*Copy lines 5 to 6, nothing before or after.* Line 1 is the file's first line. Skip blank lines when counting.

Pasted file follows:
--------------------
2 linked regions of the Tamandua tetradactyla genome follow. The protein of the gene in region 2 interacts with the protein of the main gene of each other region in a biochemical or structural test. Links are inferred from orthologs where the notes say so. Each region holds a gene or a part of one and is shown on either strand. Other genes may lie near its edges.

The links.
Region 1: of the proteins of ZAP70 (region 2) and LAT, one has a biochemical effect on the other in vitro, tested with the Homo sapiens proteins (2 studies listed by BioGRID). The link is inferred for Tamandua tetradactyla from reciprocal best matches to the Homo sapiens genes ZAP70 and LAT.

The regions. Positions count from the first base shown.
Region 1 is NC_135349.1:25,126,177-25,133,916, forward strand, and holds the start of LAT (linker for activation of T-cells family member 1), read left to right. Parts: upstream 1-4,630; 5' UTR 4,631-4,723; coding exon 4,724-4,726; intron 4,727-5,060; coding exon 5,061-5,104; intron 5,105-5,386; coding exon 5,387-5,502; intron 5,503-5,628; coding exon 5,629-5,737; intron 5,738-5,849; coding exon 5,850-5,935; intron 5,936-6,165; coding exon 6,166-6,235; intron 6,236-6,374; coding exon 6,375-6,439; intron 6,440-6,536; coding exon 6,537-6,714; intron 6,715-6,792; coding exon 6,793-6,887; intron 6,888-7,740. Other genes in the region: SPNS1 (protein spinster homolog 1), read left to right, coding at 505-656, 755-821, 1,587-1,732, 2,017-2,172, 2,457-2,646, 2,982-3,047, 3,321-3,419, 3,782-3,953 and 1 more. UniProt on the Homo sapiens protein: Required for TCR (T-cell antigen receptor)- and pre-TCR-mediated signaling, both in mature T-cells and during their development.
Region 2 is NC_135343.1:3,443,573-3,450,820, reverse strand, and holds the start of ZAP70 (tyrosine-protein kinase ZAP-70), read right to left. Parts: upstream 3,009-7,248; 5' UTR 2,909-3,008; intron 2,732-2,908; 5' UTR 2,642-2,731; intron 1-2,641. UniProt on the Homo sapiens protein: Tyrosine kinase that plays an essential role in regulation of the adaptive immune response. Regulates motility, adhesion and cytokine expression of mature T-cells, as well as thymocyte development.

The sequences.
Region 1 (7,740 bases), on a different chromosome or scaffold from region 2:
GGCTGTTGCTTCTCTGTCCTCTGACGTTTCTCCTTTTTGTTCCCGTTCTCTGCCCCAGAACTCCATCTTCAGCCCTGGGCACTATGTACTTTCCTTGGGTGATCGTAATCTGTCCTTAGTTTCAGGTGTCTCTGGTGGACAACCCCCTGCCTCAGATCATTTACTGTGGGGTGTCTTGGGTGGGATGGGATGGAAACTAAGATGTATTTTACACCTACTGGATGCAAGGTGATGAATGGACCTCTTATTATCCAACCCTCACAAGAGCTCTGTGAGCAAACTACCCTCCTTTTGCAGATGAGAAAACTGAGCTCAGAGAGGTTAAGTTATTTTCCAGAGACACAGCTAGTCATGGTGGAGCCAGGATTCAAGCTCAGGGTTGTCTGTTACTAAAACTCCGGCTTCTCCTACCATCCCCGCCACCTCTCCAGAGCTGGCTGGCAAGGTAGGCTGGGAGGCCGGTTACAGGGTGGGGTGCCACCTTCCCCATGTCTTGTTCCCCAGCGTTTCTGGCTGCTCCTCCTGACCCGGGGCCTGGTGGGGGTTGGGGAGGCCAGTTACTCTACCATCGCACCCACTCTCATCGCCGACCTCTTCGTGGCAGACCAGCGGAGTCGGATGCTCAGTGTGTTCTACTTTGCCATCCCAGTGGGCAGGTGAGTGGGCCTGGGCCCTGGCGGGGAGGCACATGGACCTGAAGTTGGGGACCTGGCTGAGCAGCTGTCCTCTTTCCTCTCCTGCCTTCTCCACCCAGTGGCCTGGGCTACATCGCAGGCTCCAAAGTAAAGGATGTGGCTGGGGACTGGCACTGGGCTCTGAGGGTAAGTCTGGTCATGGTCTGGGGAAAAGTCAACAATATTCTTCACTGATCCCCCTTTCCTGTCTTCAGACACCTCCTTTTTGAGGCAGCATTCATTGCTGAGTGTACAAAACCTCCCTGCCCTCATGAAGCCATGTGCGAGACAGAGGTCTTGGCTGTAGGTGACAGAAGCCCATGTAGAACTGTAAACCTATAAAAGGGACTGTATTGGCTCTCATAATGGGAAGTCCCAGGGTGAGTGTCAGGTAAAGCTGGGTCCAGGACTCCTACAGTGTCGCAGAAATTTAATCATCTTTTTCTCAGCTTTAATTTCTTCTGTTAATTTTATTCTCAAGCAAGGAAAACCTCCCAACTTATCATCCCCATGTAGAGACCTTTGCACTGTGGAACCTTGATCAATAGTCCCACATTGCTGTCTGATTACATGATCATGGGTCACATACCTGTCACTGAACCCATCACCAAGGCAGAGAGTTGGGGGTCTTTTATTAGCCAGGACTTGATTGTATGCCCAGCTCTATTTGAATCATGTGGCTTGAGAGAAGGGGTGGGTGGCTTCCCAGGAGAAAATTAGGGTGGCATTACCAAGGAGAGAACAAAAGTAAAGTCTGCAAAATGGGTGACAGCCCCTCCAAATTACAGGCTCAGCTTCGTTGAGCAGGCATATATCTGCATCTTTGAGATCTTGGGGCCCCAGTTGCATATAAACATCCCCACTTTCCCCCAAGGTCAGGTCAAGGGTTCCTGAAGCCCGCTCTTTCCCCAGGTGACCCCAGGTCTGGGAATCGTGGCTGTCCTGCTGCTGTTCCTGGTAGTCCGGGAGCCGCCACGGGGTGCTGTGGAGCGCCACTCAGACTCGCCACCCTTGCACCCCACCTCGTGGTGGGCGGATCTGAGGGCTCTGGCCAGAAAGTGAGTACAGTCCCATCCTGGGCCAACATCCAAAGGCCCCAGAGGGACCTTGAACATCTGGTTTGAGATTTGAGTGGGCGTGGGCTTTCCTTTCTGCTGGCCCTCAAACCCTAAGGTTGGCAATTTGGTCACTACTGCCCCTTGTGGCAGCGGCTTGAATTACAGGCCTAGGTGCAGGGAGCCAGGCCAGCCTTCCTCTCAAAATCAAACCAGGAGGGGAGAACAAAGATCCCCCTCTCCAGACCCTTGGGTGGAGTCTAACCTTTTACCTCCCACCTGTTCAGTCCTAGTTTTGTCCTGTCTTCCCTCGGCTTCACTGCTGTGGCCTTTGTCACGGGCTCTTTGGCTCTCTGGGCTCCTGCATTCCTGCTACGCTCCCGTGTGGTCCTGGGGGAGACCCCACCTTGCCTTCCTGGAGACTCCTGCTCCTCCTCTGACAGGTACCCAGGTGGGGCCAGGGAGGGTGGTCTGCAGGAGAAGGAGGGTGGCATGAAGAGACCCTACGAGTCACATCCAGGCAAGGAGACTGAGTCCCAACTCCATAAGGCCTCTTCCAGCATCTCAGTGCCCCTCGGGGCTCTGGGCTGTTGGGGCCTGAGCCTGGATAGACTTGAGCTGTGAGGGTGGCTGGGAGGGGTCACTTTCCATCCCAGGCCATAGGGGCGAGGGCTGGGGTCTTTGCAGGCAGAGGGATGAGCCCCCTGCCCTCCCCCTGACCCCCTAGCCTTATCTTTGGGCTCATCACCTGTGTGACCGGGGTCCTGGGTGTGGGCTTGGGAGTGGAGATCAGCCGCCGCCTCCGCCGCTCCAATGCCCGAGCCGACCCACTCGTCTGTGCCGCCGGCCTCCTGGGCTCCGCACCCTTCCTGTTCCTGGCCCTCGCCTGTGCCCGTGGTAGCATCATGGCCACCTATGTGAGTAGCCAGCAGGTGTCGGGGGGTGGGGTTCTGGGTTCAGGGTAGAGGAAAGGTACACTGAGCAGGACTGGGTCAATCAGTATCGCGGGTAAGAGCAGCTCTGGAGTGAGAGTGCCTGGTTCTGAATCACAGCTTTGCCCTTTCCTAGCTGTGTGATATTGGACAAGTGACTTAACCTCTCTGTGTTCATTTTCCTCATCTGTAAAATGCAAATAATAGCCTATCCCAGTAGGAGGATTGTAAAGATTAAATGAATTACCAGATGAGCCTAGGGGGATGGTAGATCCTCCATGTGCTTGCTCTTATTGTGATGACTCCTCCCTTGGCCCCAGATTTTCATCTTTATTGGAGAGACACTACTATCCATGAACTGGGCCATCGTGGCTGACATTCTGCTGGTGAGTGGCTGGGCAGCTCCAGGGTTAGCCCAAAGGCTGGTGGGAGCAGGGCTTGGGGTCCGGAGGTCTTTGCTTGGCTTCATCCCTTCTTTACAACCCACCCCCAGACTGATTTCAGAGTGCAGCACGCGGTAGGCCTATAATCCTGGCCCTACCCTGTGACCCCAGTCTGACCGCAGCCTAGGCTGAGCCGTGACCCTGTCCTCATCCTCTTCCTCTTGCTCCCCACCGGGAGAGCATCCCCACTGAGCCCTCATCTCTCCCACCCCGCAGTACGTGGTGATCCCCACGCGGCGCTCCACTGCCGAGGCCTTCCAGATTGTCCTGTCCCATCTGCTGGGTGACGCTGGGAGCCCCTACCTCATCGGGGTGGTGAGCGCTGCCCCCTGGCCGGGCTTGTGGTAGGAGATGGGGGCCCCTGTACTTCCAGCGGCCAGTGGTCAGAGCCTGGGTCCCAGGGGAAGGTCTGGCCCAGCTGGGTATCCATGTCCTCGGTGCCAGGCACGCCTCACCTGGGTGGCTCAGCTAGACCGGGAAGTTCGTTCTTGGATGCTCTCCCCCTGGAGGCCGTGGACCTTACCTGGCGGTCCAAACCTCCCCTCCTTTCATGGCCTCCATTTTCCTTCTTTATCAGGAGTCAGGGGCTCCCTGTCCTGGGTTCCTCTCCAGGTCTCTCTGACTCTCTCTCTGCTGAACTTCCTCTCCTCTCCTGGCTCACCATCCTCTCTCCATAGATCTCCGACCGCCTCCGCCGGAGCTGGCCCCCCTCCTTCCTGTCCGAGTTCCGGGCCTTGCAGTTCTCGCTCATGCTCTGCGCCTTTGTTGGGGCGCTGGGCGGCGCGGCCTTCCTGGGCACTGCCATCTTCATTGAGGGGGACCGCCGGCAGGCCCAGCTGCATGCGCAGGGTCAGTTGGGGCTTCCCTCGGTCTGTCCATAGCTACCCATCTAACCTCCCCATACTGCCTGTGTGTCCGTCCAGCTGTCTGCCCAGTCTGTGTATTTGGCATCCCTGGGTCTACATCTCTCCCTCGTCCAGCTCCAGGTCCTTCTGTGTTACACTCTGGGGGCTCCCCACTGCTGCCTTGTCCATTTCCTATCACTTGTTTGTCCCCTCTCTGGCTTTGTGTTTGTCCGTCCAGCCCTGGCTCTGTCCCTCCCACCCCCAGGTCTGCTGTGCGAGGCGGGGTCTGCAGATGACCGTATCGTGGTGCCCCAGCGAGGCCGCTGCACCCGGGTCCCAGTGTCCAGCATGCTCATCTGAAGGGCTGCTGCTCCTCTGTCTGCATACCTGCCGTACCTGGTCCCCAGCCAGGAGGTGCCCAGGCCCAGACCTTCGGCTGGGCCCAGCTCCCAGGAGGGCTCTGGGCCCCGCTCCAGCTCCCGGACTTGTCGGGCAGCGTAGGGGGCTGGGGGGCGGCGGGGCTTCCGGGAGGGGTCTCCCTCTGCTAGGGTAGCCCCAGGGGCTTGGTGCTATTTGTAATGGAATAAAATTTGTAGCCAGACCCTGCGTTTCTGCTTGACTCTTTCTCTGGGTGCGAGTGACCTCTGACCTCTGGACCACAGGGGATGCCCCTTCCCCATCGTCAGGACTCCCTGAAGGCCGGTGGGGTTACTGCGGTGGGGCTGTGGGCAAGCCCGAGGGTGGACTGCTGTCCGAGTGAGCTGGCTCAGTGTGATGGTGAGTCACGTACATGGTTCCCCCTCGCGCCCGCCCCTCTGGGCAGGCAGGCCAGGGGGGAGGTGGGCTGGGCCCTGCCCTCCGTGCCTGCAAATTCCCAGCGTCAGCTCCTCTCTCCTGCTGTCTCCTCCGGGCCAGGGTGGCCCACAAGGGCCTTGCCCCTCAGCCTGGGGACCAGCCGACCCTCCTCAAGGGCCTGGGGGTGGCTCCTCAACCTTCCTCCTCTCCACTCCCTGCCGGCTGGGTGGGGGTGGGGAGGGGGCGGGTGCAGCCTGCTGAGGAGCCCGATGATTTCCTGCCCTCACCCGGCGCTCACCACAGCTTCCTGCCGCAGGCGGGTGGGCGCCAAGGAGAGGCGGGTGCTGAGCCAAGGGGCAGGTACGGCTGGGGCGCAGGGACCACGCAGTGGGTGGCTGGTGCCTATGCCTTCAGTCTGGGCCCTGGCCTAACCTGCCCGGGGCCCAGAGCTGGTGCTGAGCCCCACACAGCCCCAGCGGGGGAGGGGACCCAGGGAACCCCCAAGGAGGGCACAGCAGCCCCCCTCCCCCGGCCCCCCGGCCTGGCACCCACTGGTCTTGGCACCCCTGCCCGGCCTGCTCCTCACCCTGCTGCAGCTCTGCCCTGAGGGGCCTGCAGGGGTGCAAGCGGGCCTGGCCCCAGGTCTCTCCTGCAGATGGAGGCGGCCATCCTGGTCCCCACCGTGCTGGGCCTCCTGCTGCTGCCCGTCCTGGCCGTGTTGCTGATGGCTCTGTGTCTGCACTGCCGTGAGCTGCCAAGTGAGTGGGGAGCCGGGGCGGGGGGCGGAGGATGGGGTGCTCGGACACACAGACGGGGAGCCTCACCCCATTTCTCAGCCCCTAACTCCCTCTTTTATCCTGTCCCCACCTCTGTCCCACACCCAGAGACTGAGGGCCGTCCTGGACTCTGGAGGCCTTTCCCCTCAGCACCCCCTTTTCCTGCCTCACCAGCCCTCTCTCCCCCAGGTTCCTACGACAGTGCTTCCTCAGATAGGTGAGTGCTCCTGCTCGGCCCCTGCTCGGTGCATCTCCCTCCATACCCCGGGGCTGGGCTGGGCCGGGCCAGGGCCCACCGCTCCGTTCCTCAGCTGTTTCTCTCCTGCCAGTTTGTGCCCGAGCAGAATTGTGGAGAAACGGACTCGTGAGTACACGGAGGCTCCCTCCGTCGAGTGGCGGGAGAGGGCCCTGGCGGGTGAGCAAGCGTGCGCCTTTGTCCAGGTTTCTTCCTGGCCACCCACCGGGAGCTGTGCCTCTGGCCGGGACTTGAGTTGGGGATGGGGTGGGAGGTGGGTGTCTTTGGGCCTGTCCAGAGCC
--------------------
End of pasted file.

Region 1 is NC_135349.1:25,126,177-25,133,916, forward strand, and holds the start of LAT (linker for activation of T-cells family member 1), read left to right. Parts: upstream 1-4,630; 5' UTR 4,631-4,723; coding exon 4,724-4,726; intron 4,727-5,060; coding exon 5,061-5,104; intron 5,105-5,386; coding exon 5,387-5,502; intron 5,503-5,628; coding exon 5,629-5,737; intron 5,738-5,849; coding exon 5,850-5,935; intron 5,936-6,165; coding exon 6,166-6,235; intron 6,236-6,374; coding exon 6,375-6,439; intron 6,440-6,536; coding exon 6,537-6,714; intron 6,715-6,792; coding exon 6,793-6,887; intron 6,888-7,740. Other genes in the region: SPNS1 (protein spinster homolog 1), read left to right, coding at 505-656, 755-821, 1,587-1,732, 2,017-2,172, 2,457-2,646, 2,982-3,047, 3,321-3,419, 3,782-3,953 and 1 more. UniProt on the Homo sapiens protein: Required for TCR (T-cell antigen receptor)- and pre-TCR-mediated signaling, both in mature T-cells and during their development.
Region 2 is NC_135343.1:3,443,573-3,450,820, reverse strand, and holds the start of ZAP70 (tyrosine-protein kinase ZAP-70), read right to left. Parts: upstream 3,009-7,248; 5' UTR 2,909-3,008; intron 2,732-2,908; 5' UTR 2,642-2,731; intron 1-2,641. UniProt on the Homo sapiens protein: Tyrosine kinase that plays an essential role in regulation of the adaptive immune response. Regulates motility, adhesion and cytokine expression of mature T-cells, as well as thymocyte development.